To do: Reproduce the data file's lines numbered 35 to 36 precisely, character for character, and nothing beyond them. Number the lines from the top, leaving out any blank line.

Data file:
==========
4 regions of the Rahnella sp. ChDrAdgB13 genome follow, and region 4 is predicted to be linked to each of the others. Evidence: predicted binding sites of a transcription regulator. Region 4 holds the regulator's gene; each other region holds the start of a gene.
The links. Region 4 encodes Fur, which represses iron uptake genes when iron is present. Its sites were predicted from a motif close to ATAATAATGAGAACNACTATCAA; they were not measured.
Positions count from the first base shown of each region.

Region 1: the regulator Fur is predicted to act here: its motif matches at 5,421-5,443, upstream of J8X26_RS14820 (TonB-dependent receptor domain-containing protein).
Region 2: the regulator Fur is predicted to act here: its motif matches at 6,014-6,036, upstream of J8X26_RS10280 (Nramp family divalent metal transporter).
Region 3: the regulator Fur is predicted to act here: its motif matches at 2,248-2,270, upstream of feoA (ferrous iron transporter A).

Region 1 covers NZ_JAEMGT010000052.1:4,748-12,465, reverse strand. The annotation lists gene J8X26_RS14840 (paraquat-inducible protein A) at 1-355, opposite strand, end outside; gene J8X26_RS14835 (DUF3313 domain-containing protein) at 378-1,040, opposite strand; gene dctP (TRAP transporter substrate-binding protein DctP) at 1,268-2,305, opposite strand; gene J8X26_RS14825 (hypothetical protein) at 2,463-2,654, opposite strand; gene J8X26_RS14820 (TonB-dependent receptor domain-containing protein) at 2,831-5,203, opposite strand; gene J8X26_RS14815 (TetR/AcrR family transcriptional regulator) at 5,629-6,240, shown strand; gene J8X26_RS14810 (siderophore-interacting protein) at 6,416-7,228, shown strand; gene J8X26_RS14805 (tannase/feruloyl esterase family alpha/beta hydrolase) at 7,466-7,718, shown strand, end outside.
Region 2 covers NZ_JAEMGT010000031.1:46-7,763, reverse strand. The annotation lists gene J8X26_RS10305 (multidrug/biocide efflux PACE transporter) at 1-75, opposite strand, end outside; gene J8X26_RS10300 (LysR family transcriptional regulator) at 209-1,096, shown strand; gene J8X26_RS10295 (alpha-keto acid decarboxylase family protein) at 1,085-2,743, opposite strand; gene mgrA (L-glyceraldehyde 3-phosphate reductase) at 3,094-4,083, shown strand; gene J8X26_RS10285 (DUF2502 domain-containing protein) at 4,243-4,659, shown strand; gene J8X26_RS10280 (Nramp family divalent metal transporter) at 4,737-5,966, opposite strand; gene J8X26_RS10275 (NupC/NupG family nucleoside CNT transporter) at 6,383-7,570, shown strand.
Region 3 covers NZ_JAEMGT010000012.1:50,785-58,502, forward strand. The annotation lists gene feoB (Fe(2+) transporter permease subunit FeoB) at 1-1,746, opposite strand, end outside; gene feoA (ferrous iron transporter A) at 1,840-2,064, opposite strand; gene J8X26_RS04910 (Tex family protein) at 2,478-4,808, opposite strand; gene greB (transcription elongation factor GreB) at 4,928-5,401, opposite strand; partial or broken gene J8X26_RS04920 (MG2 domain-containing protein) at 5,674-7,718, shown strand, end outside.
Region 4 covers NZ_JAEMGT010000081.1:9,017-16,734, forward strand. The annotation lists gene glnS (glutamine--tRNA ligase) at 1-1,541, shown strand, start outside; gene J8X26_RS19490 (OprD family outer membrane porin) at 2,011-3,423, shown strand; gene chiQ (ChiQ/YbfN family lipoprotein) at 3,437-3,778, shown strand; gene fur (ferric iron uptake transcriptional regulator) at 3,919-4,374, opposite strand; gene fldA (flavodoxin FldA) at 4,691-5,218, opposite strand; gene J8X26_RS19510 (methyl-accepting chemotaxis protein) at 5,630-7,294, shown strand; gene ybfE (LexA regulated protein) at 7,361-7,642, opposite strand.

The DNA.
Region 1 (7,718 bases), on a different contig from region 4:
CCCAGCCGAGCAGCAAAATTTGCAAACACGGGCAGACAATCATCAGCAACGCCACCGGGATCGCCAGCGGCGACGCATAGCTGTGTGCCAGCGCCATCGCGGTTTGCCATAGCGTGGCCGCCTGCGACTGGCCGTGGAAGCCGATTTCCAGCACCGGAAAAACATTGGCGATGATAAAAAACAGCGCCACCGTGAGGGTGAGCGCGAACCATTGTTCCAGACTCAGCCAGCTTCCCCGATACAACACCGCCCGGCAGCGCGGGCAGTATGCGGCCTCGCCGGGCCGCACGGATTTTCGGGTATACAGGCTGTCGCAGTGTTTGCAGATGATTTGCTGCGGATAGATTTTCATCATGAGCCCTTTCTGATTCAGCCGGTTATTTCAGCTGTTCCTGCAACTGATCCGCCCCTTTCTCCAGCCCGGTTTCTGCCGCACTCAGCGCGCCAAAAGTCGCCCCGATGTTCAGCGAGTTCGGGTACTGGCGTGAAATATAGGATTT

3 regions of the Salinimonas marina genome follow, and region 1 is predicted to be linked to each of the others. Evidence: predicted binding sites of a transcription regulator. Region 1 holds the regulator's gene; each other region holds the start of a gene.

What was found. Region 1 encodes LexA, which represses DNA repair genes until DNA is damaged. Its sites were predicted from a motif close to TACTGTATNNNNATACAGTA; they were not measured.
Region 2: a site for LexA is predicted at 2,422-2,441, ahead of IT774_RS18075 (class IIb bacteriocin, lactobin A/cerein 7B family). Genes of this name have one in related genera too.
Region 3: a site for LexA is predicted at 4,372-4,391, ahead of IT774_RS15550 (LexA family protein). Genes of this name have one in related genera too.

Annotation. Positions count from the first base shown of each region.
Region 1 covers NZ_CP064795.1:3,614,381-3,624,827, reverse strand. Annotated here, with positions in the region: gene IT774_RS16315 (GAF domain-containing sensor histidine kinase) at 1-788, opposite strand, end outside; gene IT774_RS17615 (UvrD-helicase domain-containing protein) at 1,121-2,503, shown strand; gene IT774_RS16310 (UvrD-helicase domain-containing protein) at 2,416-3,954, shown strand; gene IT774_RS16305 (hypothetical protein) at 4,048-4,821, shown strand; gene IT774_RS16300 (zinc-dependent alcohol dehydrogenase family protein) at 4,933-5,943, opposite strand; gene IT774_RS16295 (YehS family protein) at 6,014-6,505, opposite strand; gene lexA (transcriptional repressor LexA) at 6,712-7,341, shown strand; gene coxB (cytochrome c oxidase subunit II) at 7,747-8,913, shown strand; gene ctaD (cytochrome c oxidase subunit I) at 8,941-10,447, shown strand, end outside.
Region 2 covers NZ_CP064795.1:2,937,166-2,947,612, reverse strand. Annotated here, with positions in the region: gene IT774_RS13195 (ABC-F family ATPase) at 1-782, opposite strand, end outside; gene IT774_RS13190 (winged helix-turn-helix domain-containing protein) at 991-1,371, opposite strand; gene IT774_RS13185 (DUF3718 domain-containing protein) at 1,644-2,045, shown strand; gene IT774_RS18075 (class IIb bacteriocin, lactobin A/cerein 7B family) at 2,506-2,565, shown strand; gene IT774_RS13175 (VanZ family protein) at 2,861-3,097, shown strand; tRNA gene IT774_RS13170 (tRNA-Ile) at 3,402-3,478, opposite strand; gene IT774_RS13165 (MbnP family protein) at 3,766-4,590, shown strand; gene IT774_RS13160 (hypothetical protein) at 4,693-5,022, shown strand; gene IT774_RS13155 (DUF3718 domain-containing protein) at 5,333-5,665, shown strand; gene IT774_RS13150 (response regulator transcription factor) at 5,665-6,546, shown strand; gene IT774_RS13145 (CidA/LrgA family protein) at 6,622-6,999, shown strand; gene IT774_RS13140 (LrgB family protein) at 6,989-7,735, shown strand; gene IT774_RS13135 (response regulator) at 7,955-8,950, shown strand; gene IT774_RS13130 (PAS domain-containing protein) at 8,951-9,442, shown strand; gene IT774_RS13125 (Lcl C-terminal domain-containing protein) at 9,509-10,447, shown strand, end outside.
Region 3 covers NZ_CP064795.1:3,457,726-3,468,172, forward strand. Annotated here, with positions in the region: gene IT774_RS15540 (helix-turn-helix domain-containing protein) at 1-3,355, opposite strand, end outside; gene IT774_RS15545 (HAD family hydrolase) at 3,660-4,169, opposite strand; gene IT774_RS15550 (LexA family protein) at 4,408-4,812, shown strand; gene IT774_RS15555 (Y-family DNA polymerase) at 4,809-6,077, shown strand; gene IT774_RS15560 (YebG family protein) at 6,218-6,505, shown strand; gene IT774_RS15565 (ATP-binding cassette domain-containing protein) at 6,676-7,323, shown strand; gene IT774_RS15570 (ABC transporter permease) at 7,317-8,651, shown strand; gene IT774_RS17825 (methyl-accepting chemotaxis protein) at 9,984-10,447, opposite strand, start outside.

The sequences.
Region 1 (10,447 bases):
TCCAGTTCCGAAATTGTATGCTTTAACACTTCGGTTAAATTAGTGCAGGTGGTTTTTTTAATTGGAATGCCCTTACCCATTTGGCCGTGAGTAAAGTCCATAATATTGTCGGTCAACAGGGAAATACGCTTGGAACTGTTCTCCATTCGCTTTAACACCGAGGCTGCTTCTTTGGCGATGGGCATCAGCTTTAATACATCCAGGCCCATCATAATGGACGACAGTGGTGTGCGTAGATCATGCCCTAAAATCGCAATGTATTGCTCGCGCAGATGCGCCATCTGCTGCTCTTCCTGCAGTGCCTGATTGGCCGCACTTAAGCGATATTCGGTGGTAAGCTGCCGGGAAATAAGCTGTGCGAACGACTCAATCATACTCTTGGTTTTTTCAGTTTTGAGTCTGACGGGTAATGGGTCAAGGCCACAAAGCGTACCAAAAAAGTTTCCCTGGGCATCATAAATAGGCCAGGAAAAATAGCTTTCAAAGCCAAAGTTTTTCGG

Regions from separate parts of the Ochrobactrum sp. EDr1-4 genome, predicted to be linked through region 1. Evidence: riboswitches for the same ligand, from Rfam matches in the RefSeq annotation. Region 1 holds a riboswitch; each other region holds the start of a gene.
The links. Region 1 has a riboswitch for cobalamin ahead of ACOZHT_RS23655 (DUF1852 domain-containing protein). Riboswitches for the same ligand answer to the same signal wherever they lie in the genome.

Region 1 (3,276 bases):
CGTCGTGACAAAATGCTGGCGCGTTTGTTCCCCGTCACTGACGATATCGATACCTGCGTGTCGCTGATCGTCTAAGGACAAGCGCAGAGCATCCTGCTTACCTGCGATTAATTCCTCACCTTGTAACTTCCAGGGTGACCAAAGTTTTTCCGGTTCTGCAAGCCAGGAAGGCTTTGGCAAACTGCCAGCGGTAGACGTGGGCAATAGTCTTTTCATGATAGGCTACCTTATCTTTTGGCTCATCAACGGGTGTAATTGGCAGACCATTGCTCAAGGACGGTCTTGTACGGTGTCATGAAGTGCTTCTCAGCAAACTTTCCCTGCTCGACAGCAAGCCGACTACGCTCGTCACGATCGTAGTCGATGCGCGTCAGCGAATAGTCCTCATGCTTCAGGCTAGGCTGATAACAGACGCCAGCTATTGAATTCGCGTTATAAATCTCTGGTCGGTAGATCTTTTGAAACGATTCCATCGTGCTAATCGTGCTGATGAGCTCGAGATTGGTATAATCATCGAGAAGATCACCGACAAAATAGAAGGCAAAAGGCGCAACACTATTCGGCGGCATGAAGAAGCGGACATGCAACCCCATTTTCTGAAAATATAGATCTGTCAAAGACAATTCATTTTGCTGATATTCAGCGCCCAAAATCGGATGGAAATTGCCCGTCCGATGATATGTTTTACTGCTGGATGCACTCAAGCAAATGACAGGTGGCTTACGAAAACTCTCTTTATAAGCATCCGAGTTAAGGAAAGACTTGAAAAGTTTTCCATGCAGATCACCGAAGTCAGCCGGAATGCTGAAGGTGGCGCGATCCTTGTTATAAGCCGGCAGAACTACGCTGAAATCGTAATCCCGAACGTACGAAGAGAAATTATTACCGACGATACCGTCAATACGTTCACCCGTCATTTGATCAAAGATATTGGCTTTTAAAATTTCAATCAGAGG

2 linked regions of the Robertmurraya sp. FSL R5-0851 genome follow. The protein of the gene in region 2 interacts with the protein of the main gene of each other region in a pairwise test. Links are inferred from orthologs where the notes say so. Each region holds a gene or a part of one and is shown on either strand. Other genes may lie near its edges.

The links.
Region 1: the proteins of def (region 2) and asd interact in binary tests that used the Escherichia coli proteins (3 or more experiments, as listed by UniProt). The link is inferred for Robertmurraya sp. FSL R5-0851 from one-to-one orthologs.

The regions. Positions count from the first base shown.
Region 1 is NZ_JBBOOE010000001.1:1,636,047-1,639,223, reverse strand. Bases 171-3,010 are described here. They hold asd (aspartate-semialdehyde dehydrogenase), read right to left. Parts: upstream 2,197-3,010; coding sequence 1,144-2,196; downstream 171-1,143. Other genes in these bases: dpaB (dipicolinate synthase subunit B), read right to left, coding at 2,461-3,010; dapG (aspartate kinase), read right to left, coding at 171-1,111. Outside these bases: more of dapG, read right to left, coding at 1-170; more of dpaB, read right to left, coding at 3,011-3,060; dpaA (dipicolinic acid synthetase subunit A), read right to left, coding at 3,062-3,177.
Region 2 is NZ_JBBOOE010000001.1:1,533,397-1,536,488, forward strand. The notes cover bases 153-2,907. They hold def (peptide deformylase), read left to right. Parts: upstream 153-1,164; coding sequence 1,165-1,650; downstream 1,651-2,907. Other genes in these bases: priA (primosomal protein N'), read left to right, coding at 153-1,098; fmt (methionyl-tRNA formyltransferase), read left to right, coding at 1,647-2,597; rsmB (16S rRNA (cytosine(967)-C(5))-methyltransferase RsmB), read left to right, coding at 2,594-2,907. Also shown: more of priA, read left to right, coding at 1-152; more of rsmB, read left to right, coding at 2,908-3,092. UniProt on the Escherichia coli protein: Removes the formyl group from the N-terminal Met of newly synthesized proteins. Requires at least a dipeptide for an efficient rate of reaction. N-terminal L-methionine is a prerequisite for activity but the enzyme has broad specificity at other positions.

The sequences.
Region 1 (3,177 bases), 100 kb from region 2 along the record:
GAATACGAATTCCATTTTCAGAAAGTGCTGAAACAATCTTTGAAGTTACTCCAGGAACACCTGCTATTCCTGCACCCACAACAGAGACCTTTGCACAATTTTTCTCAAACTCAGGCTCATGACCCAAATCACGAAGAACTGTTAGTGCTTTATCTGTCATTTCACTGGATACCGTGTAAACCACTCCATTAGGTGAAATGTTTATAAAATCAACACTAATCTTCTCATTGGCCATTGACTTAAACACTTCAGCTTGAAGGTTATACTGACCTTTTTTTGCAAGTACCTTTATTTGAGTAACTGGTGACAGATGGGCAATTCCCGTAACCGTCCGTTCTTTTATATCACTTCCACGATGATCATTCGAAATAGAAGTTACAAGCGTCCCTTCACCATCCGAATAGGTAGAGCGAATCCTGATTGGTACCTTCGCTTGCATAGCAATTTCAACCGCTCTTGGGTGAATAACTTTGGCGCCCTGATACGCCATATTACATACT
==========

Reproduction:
The sequences.
Region 1 (3,177 bases), 100 kb from region 2 along the record: